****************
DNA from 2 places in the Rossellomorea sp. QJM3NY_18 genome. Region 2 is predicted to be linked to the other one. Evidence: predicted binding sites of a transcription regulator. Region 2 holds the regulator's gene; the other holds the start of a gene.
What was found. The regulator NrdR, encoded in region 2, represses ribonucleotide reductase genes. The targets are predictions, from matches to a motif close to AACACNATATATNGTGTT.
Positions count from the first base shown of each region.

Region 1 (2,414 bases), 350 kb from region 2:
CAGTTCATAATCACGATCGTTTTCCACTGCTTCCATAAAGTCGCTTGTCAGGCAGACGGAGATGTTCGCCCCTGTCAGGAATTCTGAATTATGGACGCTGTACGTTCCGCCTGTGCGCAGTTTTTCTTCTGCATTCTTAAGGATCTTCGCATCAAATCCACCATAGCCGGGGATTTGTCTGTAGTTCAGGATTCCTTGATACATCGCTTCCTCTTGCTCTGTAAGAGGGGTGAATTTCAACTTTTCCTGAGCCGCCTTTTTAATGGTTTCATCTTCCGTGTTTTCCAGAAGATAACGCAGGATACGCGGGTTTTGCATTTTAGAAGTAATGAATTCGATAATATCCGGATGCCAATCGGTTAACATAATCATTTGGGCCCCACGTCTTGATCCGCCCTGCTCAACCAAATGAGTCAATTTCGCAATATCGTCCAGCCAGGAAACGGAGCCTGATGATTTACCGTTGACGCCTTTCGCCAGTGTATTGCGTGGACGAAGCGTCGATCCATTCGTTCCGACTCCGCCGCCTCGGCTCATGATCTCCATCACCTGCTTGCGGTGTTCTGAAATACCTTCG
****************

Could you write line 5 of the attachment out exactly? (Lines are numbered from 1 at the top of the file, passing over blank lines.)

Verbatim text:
CAGTTCATAATCACGATCGTTTTCCACTGCTTCCATAAAGTCGCTTGTCAGGCAGACGGAGATGTTCGCCCCTGTCAGGAATTCTGAATTATGGACGCTGTACGTTCCGCCTGTGCGCAGTTTTTCTTCTGCATTCTTAAGGATCTTCGCATCAAATCCACCATAGCCGGGGATTTGTCTGTAGTTCAGGATTCCTTGATACATCGCTTCCTCTTGCTCTGTAAGAGGGGTGAATTTCAACTTTTCCTGAGCCGCCTTTTTAATGGTTTCATCTTCCGTGTTTTCCAGAAGATAACGCAGGATACGCGGGTTTTGCATTTTAGAAGTAATGAATTCGATAATATCCGGATGCCAATCGGTTAACATAATCATTTGGGCCCCACGTCTTGATCCGCCCTGCTCAACCAAATGAGTCAATTTCGCAATATCGTCCAGCCAGGAAACGGAGCCTGATGATTTACCGTTGACGCCTTTCGCCAGTGTATTGCGTGGACGAAGCGTCGATCCATTCGTTCCGACTCCGCCGCCTCGGCTCATGATCTCCATCACCTGCTTGCGGTGTTCTGAAATACCTTCG